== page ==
was not available in Italy. During LIRS II, 151 (11.4%) patients received a prescription for prucalopride alone and 167 (12.6%) patients in association with other treatments. Most common prucalopride associations were dietary (16.4%), bulking/osmotic (14.8%), enema/ suppository (13.5%), and stimulant/herbal (7.9%) treatments. Prescription of prucalopride was a switch from previous treatments in the majority of patients (94%).
Mean overlap-corrected PAC-SYM score (i.e., total score after deletion of the score reported in Item 3, the PAC-SYM descriptor of bloating) was 1.46 0.77.
The prevalence of bloating was 91.6% (n = 1970). Patients with IBS-C reported slightly more bloating
than patients with FC (95.9%, n = 347 vs 90.8%, n = 1623 in IBS-C and FC, respectively; p < 0.01). After
adjustment for possible confounders (covariates in the methods section), IBS-C (OR = 2.80, p < 0.01), women (OR = 2.36, p < 0.01), obese subjects (BMI >30) (OR = 3.51, p < 0.01) and patients with more comorbidities (>3: OR = 2.04; 1–3: OR = 1.96; 0: ref.; p < 0.01) were more likely to report any bloating. The magnitude of bloating (PAC-SYM item 3) was greater in patients with IBS-C compared to FC (2.69 0.93 vs 2.38 0.98, p < 0.01, respectively). After adjustment for possible confounders, patients with a diagnosis of IBS-C (b = 0.32, p < 0.01), women (b = 0.56, p < 0.01), those with a paid job (b = 0.15, p < 0.01), older subjects (less than 33 years: reference; 33–67 years: b = 0,14; older than 67 years: 0.34; p < 0,01), those currently smoking (b = 0.14, p < 0.01), and those with more comorbidities (0 medical conditions: b = 0.59; 1–3 medical conditions: b = 0.20; >3 medical conditions:
reference; p < 0.01) reported higher bloating magnitude. A diagnosis or treatment for depression/anxiety in the past 12 months (b = 0.12, p < 0.053) was marginally associated with bloating magnitude
Patients with bloating reported lower QOL scores independently of the diagnosis of FC or IBS-C (Fig. 1,
Panel A). Additionally, we observed that the relationship between bloating and HRQOL was not different in patients with FC or IBS-C (p for interaction >0.1). This pattern of association was robust to adjustment for possible confounders (Table 3). The association between bloating and SF-12 physical composite (Bloating: b = 2.34, p < 0.01) was independent of other constipation-related symptoms (overlap-corrected PAC-SYM scores: b = 3.83, p < 0.01). On the contrary the association between bloating and SF-12 mental composite (Bloating: b = 0.64, p = 0.46) was not independent of other constipation-related symptoms (overlap-corrected PAC-SYM score: b = 4.69, p < 0.01).
Among patients without bloating, 78% (n = 112) reported to be partially or completely satisfied with
the effectiveness, 96% (n = 136) with the safety and 91% (n = 127) with the convenience of administration of their treatment. Patients with bloating reported lower satisfaction on all dimensions (59%, 87%, and 82% respectively, p < 0.01).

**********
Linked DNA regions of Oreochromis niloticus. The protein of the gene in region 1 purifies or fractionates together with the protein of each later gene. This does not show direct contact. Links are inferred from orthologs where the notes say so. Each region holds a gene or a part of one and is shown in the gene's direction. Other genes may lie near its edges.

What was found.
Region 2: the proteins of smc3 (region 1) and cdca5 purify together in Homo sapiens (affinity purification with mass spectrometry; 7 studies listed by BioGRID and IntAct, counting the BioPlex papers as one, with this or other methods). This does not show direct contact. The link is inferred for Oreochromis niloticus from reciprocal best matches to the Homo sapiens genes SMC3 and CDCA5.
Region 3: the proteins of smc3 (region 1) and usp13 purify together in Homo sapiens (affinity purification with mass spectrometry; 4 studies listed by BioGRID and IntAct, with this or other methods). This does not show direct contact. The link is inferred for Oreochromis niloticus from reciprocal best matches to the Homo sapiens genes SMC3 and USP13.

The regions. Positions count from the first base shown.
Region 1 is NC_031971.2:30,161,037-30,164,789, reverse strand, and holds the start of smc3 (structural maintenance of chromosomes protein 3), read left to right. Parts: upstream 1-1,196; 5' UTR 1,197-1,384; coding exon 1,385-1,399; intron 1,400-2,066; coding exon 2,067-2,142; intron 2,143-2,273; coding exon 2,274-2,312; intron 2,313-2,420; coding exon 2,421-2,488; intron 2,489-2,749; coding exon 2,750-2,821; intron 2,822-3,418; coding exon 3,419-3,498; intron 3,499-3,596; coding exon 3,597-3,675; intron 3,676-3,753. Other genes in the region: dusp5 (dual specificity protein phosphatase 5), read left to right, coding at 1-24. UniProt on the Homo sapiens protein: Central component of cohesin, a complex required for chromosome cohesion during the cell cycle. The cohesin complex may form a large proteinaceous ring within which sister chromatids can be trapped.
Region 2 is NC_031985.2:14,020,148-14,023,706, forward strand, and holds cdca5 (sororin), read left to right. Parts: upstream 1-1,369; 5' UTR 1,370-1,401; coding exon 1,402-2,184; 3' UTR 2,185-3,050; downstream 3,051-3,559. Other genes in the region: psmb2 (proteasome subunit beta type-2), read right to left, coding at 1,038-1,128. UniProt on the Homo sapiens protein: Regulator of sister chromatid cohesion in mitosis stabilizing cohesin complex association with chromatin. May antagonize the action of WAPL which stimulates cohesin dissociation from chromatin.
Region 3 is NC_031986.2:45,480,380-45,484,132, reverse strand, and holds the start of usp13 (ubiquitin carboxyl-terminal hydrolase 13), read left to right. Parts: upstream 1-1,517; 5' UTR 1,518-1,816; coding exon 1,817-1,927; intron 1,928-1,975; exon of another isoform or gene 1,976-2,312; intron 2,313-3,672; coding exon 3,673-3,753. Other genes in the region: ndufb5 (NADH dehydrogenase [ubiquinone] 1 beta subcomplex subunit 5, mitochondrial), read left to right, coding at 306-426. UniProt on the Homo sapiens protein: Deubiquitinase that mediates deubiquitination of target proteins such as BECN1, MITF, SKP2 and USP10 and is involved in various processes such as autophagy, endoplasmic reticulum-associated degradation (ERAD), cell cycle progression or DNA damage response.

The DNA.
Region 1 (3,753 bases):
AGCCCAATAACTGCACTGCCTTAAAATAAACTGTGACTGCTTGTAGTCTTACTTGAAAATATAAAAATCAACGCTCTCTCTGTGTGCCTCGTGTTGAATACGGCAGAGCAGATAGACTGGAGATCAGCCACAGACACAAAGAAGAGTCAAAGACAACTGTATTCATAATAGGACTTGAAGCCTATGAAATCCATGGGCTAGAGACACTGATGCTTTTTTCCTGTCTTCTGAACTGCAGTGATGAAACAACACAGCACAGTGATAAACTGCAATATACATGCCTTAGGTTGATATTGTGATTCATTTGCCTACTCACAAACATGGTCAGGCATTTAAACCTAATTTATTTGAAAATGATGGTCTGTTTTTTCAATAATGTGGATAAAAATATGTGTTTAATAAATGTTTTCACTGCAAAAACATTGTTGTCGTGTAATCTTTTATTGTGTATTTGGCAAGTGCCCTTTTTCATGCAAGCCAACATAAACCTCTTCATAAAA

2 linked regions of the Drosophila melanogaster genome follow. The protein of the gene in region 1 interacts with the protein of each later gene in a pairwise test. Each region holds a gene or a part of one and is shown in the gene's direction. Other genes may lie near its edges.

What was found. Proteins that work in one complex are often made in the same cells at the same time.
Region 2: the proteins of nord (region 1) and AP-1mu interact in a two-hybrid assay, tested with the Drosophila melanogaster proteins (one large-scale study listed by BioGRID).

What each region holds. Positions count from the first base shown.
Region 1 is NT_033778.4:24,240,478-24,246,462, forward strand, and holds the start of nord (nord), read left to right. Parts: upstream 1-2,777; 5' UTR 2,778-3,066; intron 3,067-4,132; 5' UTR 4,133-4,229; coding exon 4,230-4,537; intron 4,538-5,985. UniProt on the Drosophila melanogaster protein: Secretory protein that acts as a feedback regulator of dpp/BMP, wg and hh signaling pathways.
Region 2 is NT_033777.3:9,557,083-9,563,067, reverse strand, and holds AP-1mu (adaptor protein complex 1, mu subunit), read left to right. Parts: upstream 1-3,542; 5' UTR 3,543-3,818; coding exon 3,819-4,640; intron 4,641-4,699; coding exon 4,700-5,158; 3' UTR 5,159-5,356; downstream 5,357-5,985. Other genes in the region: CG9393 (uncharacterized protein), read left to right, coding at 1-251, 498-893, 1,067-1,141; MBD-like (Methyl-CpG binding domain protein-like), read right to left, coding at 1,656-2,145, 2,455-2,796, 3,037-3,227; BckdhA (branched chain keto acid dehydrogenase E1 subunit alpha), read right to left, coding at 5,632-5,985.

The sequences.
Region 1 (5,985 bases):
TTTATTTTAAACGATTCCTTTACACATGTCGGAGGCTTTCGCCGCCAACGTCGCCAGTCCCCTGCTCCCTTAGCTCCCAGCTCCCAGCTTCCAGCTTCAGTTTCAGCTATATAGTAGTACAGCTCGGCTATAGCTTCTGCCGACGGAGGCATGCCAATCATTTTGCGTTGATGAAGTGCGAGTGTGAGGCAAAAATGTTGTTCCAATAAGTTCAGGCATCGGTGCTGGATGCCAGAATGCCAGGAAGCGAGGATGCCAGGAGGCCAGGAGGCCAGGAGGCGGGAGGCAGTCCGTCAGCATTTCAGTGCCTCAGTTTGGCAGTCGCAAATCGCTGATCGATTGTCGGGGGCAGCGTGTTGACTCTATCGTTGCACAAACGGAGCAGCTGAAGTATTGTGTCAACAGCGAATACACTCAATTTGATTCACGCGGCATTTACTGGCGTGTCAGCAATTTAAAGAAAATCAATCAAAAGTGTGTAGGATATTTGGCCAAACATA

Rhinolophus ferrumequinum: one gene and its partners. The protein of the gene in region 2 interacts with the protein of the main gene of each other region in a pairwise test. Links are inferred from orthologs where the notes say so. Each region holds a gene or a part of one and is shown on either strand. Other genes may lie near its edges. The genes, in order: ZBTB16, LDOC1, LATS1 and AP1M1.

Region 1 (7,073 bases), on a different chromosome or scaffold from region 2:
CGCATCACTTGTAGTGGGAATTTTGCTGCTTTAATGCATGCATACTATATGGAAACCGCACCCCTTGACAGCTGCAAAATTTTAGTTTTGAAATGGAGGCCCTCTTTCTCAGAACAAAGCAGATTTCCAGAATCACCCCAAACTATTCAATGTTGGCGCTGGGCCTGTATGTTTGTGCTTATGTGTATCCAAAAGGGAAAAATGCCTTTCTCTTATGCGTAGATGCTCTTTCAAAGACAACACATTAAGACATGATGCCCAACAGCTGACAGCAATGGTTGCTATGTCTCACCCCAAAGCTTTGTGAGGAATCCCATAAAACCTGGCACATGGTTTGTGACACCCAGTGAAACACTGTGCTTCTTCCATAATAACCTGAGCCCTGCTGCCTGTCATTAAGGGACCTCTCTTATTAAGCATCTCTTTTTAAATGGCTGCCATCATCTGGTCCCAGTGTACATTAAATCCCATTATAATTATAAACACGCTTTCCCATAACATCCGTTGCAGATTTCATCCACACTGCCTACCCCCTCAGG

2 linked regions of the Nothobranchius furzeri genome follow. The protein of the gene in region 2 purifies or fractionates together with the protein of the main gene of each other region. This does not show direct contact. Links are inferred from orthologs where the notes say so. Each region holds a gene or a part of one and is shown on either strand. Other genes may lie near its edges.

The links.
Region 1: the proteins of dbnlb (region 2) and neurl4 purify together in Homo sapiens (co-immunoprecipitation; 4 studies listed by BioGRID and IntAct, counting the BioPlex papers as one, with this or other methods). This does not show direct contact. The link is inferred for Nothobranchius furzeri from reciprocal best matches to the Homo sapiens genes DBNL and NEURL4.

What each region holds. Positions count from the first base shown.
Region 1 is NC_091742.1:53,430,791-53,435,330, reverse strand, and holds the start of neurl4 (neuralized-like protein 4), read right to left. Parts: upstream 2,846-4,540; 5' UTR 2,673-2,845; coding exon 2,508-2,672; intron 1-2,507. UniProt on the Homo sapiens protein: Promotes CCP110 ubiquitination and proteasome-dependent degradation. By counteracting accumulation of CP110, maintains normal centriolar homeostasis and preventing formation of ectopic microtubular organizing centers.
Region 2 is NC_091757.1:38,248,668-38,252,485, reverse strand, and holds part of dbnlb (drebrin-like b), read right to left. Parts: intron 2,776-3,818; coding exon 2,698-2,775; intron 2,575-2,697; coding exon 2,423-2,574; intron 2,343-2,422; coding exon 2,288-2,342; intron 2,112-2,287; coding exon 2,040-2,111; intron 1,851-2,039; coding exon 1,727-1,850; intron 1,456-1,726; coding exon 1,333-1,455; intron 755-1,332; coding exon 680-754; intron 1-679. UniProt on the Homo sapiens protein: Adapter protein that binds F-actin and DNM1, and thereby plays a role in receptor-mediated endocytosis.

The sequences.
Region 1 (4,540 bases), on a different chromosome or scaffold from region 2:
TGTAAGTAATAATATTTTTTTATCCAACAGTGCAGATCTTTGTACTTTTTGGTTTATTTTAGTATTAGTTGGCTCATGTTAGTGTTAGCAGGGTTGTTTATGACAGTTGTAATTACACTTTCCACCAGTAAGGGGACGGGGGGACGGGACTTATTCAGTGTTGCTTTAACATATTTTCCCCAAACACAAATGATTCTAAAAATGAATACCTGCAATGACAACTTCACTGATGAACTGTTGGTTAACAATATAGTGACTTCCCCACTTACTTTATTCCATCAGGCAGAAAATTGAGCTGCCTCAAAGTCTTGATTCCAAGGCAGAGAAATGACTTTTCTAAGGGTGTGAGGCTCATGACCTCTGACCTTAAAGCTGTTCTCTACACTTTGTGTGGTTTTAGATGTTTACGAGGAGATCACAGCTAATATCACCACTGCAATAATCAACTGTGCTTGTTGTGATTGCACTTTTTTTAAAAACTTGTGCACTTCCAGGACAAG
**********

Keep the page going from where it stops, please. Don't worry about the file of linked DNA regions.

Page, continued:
Additionally, patients with bloating reported lower treatment satisfaction scores independent of the diagnosis of FC or IBS-C (Fig. 1, Panel B). Bloating was associated with treatment satisfaction independent of possible confounders (Table 3). After adjustment for overlap-corrected PACSYM scores, bloating was still associated with TSQM
Effectiveness (b = 4.79, p < 0.01) and TSQM Convenience (b = 4.63, p = 0.02), while the association
with TSQM Safety was strongly attenuated and lost statistical significance (b = 2.82, p = 0.23).
A minority (n = 413, 30%) of LIRS II patients initiated a new therapy in the 3 months prior to the interview.
Most patients (66%) reported subjective clinical improvement after switch or initiation of therapy,
27% reported no clinical change and only 7% reported worsening symptoms. Bloating was strongly associated with patients’ rating of change after therapy switch independent of treatment and adjustment for possible confounders (Table 4).
Patients with a medical history of conditions possibly associated with secondary constipation were older (56.7 vs 47.4, p = 0.02) and more likely to report a feeling of incomplete evacuation in at least 25% of defecations (78% vs 71%, p < 0.05), a sensation
of anorectal obstruction/blockage for at least 25% of defecations (48% vs 36%, p < 0.05), the need to adopt manual maneuvers to facilitate at least 25% of defecations (22% vs 30%, p < 0.05). We observed no differences in bloating prevalence, IBS prevalence, gender, fluid intake >1 L/day, smoking habit, treatment, time since constipation onset across patients with/without previous history of organic diseases potentially associated with constipation (data not
shown). The relationship between bloating and health-related QoL (SF-12) was not moderated by the